Mark Amery – 30 October, 2011
I don't need a male curator to make me feel part of these artworks' audience. The images of women I see often don't compute with those around me in reality. The art here looks to be confrontational in its engagement with viewers, and no more so than with men.
Sarah Jane Parton, Bek Coogan, Gemma Syme, Emily Jolliffe, Erica Sklenars, Claire Harris and Natalie Ellen-Eliza.
13 October - 17 December 2011
There’s something to get out of the way straight up with Typical Girls: a hairy man in the room, as it were. This exhibition of recent video work by women artists graduated from, or currently studying at Wellington’s Massey College of Creative Arts has been curated by a male Massey lecturer, Bryce Galloway. A man framing an exhibition that reacts to the way women are framed. And is now getting framed by a male critic.
Taking its title from a song by female punk band The Slits, Typical Girls smartly recognises the number of women artists coming through Wellington who are putting themselves in front of their cameras to provide in-your-face counteractions to popular-cultural stereotypes of women. And its true, I think, that while men appear to be getting to loosen their ties more and more often, young women continue to be under pressure (more on those two words later) as to how they should behave and look.
I don’t need a male curator to make me feel part of these artworks’ audience. The images of women I see often don’t compute with those around me in reality. The art here looks to be confrontational in its engagement with viewers, and no more so than with men. Many works talk to the tendency online for relationships to get treated as a consumer interaction. The artists in Typical Girls employ themselves as subject to counteract a media that treats women as object.
Yet there are no brow-beating polemics here. Like Galloway’s own practice, it is an active humorous art. One interested with equal doses of angst and apathy in the complexities of social interaction. In the act of looking and being looked at. The artists create actions that respond to the intimate interactions we have through our computer screens.
Galloway is reactor rather than creator of any movement. The spark comes from the artists, acknowledged by the inclusion in the catalogue of a transcript of a lively and hilarious 2007 Radio New Zealand interview between Bek Coogan and Slits flounder Ari Up. Also included is an excellent essay by Rebecca Rice.
Rather than leaving vital, socially relevant work on the artist-run fringes Typical Girls brings it into the establishment. As public galleries should be doing far more, the exhibition recognises art that is very much of this public time and place. It recognises a lively local artistic community of interactions.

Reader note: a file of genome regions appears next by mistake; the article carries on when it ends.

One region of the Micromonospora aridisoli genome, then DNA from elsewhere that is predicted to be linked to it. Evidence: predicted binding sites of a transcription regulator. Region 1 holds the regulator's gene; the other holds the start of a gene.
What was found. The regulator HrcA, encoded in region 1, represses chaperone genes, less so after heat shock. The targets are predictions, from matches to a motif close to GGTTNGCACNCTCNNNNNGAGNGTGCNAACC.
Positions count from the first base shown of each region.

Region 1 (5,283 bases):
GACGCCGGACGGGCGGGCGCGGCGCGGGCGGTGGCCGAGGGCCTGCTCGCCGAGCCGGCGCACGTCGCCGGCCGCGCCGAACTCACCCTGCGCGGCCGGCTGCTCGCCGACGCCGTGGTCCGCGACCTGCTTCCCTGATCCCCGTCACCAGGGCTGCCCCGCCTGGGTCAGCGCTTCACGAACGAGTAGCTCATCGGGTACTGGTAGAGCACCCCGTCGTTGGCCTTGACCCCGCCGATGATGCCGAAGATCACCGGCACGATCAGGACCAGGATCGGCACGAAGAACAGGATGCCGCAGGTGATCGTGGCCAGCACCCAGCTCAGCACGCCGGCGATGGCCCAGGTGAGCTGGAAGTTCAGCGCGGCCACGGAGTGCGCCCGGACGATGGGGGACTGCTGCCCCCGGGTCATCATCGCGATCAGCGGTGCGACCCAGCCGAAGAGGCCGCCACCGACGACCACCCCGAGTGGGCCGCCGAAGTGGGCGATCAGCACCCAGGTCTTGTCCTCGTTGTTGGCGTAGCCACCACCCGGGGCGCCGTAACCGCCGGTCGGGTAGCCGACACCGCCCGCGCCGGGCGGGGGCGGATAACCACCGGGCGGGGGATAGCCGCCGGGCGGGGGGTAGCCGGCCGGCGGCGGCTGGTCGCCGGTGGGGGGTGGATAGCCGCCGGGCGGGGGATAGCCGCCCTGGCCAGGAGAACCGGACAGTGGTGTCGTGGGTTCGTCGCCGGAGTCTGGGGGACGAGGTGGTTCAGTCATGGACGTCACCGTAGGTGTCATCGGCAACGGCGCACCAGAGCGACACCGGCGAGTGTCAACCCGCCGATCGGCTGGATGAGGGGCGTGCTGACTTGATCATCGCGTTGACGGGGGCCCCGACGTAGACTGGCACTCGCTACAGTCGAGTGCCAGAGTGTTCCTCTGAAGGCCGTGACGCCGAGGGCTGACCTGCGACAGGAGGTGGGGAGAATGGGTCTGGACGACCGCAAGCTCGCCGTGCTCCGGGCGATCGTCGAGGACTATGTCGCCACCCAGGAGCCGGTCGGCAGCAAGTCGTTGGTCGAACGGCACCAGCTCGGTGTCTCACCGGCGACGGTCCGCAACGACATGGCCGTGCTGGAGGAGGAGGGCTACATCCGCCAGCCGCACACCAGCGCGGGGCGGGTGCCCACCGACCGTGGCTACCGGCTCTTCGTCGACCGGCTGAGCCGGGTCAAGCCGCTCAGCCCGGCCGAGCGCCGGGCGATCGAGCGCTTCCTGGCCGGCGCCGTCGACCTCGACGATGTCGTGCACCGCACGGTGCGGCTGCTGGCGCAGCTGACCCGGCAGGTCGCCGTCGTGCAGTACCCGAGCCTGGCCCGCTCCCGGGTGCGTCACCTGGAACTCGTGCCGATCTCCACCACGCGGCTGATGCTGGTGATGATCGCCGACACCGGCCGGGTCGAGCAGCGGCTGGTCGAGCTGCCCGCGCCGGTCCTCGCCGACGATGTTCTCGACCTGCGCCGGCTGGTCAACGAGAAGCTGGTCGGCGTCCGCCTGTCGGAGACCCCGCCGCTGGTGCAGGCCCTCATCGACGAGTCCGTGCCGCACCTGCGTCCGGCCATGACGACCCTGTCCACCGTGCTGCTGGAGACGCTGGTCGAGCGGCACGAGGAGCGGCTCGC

The dynamic between artists and curator is nicely summed up by the irony-soaked charge of the title and contents of a work by Natalie Ellen-Eliza. In I love you, Bryce we watch Ellen-Eliza, with deadpan calm, clip her pubic hair and carefully adhere it to her face to create a beard. No bunny suits and Hefner styled dressing gown for Galloway here. The smiling artists are giving the fingers to “the man”.
The works are often light and seemingly casual in action, but carry weight and impact. This is not big work, and it’s nice to have a curator who doesn’t pretend it is. “No room for dumb jokes within fine art,” writes Galloway in the introduction. “Ha! And Ha again!”
Like punk did for music, the art revels in an age when through video artists can be more immediate, direct and less turgid. It reacts against the glossy overworked and stylised way film and television presents us on screen.
In this context its plainness is often winningly disarming. Rather than suck a popsicle long and hard Erica Sklenars gives us 19:18 minutes of it melting under her arm, leaving a sticky residue, like sweat soaking into her vest. There are after all two main ways to take someone’s temperature.
Like Ellen-Eliza, Sklenars makes her countenance as matter of fact as possible as she endures a sticky, freezing cold test (a nice counter to all those men in the ‘70s cutting themselves up and applying leaches). I find her older hair plucking video far duller and more predictable by comparison, but perhaps here is one instance where a work appeals more to the female viewer.